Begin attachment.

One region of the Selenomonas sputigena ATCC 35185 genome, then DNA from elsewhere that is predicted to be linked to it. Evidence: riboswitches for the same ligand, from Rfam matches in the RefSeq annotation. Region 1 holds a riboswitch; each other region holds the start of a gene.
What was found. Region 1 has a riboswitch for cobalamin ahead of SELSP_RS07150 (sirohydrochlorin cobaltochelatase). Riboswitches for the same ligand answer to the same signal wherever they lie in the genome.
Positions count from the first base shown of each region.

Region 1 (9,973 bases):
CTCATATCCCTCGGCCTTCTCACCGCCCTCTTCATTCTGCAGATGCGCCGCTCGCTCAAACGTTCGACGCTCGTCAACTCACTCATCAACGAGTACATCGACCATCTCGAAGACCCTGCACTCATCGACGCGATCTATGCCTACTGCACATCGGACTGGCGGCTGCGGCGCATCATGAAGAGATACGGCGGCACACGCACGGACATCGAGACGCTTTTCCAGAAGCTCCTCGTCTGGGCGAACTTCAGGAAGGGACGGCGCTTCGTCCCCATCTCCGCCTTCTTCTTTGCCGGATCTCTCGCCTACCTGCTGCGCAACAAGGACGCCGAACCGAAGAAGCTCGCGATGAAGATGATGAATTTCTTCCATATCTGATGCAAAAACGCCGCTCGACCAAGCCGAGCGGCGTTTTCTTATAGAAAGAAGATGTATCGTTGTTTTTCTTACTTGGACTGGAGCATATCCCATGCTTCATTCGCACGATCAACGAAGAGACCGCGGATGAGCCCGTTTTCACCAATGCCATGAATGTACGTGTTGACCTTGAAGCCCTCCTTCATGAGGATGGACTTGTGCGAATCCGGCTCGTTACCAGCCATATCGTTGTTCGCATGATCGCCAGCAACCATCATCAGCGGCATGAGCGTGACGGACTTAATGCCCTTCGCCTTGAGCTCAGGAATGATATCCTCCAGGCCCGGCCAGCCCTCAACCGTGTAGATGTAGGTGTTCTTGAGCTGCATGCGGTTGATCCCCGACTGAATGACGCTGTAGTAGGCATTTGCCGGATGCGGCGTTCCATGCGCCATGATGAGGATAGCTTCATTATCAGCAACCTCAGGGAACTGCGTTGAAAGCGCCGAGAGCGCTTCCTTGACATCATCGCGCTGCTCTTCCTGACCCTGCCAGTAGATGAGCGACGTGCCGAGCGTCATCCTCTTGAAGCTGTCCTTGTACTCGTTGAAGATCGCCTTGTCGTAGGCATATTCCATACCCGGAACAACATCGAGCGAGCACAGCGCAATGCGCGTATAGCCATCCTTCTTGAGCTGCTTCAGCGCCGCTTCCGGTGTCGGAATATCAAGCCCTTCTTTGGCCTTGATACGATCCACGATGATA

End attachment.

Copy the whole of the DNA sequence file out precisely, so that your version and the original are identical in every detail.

One region of the Selenomonas sputigena ATCC 35185 genome, then DNA from elsewhere that is predicted to be linked to it. Evidence: riboswitches for the same ligand, from Rfam matches in the RefSeq annotation. Region 1 holds a riboswitch; each other region holds the start of a gene.
What was found. Region 1 has a riboswitch for cobalamin ahead of SELSP_RS07150 (sirohydrochlorin cobaltochelatase). Riboswitches for the same ligand answer to the same signal wherever they lie in the genome.
Positions count from the first base shown of each region.

Region 1 (9,973 bases):
CTCATATCCCTCGGCCTTCTCACCGCCCTCTTCATTCTGCAGATGCGCCGCTCGCTCAAACGTTCGACGCTCGTCAACTCACTCATCAACGAGTACATCGACCATCTCGAAGACCCTGCACTCATCGACGCGATCTATGCCTACTGCACATCGGACTGGCGGCTGCGGCGCATCATGAAGAGATACGGCGGCACACGCACGGACATCGAGACGCTTTTCCAGAAGCTCCTCGTCTGGGCGAACTTCAGGAAGGGACGGCGCTTCGTCCCCATCTCCGCCTTCTTCTTTGCCGGATCTCTCGCCTACCTGCTGCGCAACAAGGACGCCGAACCGAAGAAGCTCGCGATGAAGATGATGAATTTCTTCCATATCTGATGCAAAAACGCCGCTCGACCAAGCCGAGCGGCGTTTTCTTATAGAAAGAAGATGTATCGTTGTTTTTCTTACTTGGACTGGAGCATATCCCATGCTTCATTCGCACGATCAACGAAGAGACCGCGGATGAGCCCGTTTTCACCAATGCCATGAATGTACGTGTTGACCTTGAAGCCCTCCTTCATGAGGATGGACTTGTGCGAATCCGGCTCGTTACCAGCCATATCGTTGTTCGCATGATCGCCAGCAACCATCATCAGCGGCATGAGCGTGACGGACTTAATGCCCTTCGCCTTGAGCTCAGGAATGATATCCTCCAGGCCCGGCCAGCCCTCAACCGTGTAGATGTAGGTGTTCTTGAGCTGCATGCGGTTGATCCCCGACTGAATGACGCTGTAGTAGGCATTTGCCGGATGCGGCGTTCCATGCGCCATGATGAGGATAGCTTCATTATCAGCAACCTCAGGGAACTGCGTTGAAAGCGCCGAGAGCGCTTCCTTGACATCATCGCGCTGCTCTTCCTGACCCTGCCAGTAGATGAGCGACGTGCCGAGCGTCATCCTCTTGAAGCTGTCCTTGTACTCGTTGAAGATCGCCTTGTCGTAGGCATATTCCATACCCGGAACAACATCGAGCGAGCACAGCGCAATGCGCGTATAGCCATCCTTCTTGAGCTGCTTCAGCGCCGCTTCCGGTGTCGGAATATCAAGCCCTTCTTTGGCCTTGATACGATCCACGATGATA